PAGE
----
Banks worry about losing passporting rights
July 14, 2016: With uncertainty looming large post-Brexit, some banks may shift their headquarters and offices outside London.
Andrea Orcel, president of UBS Investment bank, has warned that it is considering moving its staff to a European country, following the UK’s vote to leave the EU.
UBS, considered the world’s largest manager of private wealth, previously warned that London is likely to see an exodus of finance jobs in the wake of the Brexit vote.
“We would need to consider moving a number of our employees to a European Union country,” Orcel said recently on Bloomberg TV. “We would still deal with the UK, but the part of the business that is EU business, done from London, would need to be done from elsewhere,” he added.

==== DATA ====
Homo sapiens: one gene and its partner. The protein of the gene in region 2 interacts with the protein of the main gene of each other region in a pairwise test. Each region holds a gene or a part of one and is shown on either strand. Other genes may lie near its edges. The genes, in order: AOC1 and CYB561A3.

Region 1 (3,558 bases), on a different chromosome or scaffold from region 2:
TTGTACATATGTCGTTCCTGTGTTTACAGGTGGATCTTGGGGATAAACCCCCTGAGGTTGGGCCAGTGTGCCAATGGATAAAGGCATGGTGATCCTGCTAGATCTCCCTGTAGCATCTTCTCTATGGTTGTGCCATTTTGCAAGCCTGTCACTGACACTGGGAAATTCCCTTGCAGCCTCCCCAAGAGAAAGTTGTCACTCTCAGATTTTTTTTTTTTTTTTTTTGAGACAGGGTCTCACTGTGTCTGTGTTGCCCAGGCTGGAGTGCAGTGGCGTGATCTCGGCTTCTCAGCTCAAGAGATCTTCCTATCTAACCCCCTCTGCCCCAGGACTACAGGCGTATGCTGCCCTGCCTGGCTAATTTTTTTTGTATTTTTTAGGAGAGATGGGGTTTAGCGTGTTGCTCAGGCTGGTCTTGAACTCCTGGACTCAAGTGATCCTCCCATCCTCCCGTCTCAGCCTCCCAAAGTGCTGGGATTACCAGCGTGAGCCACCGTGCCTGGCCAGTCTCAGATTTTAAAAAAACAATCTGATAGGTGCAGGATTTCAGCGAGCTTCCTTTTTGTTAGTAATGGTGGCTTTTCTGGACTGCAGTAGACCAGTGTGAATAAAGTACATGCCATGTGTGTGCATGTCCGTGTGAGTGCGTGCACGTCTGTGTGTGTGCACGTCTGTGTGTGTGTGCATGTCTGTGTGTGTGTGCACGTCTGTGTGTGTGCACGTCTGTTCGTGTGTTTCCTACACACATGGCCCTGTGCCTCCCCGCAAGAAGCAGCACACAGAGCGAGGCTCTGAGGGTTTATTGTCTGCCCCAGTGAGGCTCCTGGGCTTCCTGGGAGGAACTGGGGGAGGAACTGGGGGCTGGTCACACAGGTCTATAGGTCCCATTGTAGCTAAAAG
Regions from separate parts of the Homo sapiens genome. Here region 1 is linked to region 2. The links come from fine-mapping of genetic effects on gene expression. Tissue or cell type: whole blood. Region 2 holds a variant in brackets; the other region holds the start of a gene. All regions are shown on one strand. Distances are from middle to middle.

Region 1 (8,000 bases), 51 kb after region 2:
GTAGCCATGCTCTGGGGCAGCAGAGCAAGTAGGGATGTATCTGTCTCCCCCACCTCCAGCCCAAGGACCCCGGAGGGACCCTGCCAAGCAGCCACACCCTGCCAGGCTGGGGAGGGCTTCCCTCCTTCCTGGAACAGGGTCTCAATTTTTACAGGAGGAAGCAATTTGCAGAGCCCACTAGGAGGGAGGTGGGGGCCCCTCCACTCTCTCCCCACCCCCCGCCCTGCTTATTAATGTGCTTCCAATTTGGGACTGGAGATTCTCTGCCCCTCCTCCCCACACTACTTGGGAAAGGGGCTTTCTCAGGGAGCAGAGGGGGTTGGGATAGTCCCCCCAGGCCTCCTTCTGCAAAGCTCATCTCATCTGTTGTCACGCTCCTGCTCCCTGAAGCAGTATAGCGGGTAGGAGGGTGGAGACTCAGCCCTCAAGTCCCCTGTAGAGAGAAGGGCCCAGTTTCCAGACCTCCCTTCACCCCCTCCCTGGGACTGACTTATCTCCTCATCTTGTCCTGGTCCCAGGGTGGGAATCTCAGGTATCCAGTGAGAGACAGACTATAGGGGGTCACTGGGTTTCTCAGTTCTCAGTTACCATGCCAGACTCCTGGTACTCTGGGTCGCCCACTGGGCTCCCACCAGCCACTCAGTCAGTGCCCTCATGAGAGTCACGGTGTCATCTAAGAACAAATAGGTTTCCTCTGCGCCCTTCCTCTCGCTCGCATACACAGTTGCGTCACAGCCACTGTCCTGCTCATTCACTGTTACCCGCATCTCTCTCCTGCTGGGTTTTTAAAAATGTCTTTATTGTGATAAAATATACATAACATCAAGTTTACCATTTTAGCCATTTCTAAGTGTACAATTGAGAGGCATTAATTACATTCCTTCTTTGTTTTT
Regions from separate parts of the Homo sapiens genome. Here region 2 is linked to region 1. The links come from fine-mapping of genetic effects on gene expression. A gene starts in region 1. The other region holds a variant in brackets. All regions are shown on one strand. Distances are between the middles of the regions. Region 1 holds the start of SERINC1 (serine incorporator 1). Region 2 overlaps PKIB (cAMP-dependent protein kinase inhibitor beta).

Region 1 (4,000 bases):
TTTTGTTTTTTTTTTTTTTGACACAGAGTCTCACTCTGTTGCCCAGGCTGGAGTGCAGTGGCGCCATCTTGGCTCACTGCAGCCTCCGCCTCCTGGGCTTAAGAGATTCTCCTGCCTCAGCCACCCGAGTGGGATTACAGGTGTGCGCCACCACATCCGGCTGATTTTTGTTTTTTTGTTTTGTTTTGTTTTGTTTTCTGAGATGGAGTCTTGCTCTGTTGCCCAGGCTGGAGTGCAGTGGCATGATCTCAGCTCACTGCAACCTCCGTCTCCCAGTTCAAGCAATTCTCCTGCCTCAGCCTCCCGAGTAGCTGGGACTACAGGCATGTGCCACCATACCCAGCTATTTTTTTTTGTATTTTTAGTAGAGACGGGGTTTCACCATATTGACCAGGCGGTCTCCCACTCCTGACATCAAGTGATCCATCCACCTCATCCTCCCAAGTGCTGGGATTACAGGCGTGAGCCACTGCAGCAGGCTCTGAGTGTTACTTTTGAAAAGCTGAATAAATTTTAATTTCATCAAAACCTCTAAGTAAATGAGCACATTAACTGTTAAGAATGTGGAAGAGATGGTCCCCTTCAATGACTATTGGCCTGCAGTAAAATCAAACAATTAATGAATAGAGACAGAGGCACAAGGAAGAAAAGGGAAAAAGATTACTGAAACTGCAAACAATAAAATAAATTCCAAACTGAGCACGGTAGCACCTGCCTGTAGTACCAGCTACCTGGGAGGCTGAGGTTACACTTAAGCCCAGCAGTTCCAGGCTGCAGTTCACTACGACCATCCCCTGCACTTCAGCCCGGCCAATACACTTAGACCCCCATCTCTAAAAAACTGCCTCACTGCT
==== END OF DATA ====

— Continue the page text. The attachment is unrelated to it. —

Though he refrained from mentioning a number, he did say “it would be significant enough”, which would require complete reassessment of the bank’s model.
“The French government, the German government, a number of governments are making, if I may call it this way, a case for people to move to their jurisdiction. At the end of the day, they would like to import wealthy people who spend, who earn, who create jobs for their economies into their own centres,” Orcel said.
Banks in the UK fear that they may lose passporting rights, which allow firms in one EU country to provide services to clients elsewhere in the single market.
Though not many banks have come out openly and spoken about shifting their base, some believe that many banks are ‘contemplating’ shifting.